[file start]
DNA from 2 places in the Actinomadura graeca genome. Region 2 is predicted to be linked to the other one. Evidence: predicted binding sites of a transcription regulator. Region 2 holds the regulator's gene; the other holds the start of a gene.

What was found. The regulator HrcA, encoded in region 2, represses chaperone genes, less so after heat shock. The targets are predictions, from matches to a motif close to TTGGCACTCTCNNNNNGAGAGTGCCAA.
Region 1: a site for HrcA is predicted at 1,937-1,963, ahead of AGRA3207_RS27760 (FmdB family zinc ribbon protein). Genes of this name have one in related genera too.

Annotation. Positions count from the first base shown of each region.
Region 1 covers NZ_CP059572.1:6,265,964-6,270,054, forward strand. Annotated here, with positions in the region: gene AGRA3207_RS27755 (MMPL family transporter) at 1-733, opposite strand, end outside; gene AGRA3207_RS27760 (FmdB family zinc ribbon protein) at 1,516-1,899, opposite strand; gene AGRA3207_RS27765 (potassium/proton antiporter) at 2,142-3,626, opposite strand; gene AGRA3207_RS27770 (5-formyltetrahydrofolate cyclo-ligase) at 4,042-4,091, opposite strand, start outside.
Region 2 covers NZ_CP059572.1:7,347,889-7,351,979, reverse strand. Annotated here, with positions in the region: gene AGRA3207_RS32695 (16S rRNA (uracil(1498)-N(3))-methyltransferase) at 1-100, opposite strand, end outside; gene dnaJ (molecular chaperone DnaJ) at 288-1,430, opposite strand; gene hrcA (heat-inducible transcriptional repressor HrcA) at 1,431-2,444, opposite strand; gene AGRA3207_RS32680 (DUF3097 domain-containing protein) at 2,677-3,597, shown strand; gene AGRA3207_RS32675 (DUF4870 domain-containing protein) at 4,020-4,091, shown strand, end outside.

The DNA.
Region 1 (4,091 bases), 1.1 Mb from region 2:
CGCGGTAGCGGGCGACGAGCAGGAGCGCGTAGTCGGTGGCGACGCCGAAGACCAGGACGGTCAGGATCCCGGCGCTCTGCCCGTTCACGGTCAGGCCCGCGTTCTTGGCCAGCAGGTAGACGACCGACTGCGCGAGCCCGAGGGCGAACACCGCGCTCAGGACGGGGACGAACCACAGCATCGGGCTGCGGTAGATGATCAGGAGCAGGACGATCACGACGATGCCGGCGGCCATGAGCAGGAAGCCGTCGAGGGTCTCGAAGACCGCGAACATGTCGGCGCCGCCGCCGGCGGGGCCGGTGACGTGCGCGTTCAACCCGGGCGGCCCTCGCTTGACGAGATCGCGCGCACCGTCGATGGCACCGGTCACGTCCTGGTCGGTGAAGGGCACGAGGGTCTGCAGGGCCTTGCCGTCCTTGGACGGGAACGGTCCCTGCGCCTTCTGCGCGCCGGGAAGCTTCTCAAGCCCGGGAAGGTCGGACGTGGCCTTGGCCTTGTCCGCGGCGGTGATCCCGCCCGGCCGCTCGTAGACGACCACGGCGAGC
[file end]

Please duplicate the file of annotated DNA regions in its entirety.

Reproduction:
DNA from 2 places in the Actinomadura graeca genome. Region 2 is predicted to be linked to the other one. Evidence: predicted binding sites of a transcription regulator. Region 2 holds the regulator's gene; the other holds the start of a gene.

What was found. The regulator HrcA, encoded in region 2, represses chaperone genes, less so after heat shock. The targets are predictions, from matches to a motif close to TTGGCACTCTCNNNNNGAGAGTGCCAA.
Region 1: a site for HrcA is predicted at 1,937-1,963, ahead of AGRA3207_RS27760 (FmdB family zinc ribbon protein). Genes of this name have one in related genera too.

Annotation. Positions count from the first base shown of each region.
Region 1 covers NZ_CP059572.1:6,265,964-6,270,054, forward strand. Annotated here, with positions in the region: gene AGRA3207_RS27755 (MMPL family transporter) at 1-733, opposite strand, end outside; gene AGRA3207_RS27760 (FmdB family zinc ribbon protein) at 1,516-1,899, opposite strand; gene AGRA3207_RS27765 (potassium/proton antiporter) at 2,142-3,626, opposite strand; gene AGRA3207_RS27770 (5-formyltetrahydrofolate cyclo-ligase) at 4,042-4,091, opposite strand, start outside.
Region 2 covers NZ_CP059572.1:7,347,889-7,351,979, reverse strand. Annotated here, with positions in the region: gene AGRA3207_RS32695 (16S rRNA (uracil(1498)-N(3))-methyltransferase) at 1-100, opposite strand, end outside; gene dnaJ (molecular chaperone DnaJ) at 288-1,430, opposite strand; gene hrcA (heat-inducible transcriptional repressor HrcA) at 1,431-2,444, opposite strand; gene AGRA3207_RS32680 (DUF3097 domain-containing protein) at 2,677-3,597, shown strand; gene AGRA3207_RS32675 (DUF4870 domain-containing protein) at 4,020-4,091, shown strand, end outside.

The DNA.
Region 1 (4,091 bases), 1.1 Mb from region 2:
CGCGGTAGCGGGCGACGAGCAGGAGCGCGTAGTCGGTGGCGACGCCGAAGACCAGGACGGTCAGGATCCCGGCGCTCTGCCCGTTCACGGTCAGGCCCGCGTTCTTGGCCAGCAGGTAGACGACCGACTGCGCGAGCCCGAGGGCGAACACCGCGCTCAGGACGGGGACGAACCACAGCATCGGGCTGCGGTAGATGATCAGGAGCAGGACGATCACGACGATGCCGGCGGCCATGAGCAGGAAGCCGTCGAGGGTCTCGAAGACCGCGAACATGTCGGCGCCGCCGCCGGCGGGGCCGGTGACGTGCGCGTTCAACCCGGGCGGCCCTCGCTTGACGAGATCGCGCGCACCGTCGATGGCACCGGTCACGTCCTGGTCGGTGAAGGGCACGAGGGTCTGCAGGGCCTTGCCGTCCTTGGACGGGAACGGTCCCTGCGCCTTCTGCGCGCCGGGAAGCTTCTCAAGCCCGGGAAGGTCGGACGTGGCCTTGGCCTTGTCCGCGGCGGTGATCCCGCCCGGCCGCTCGTAGACGACCACGGCGAGC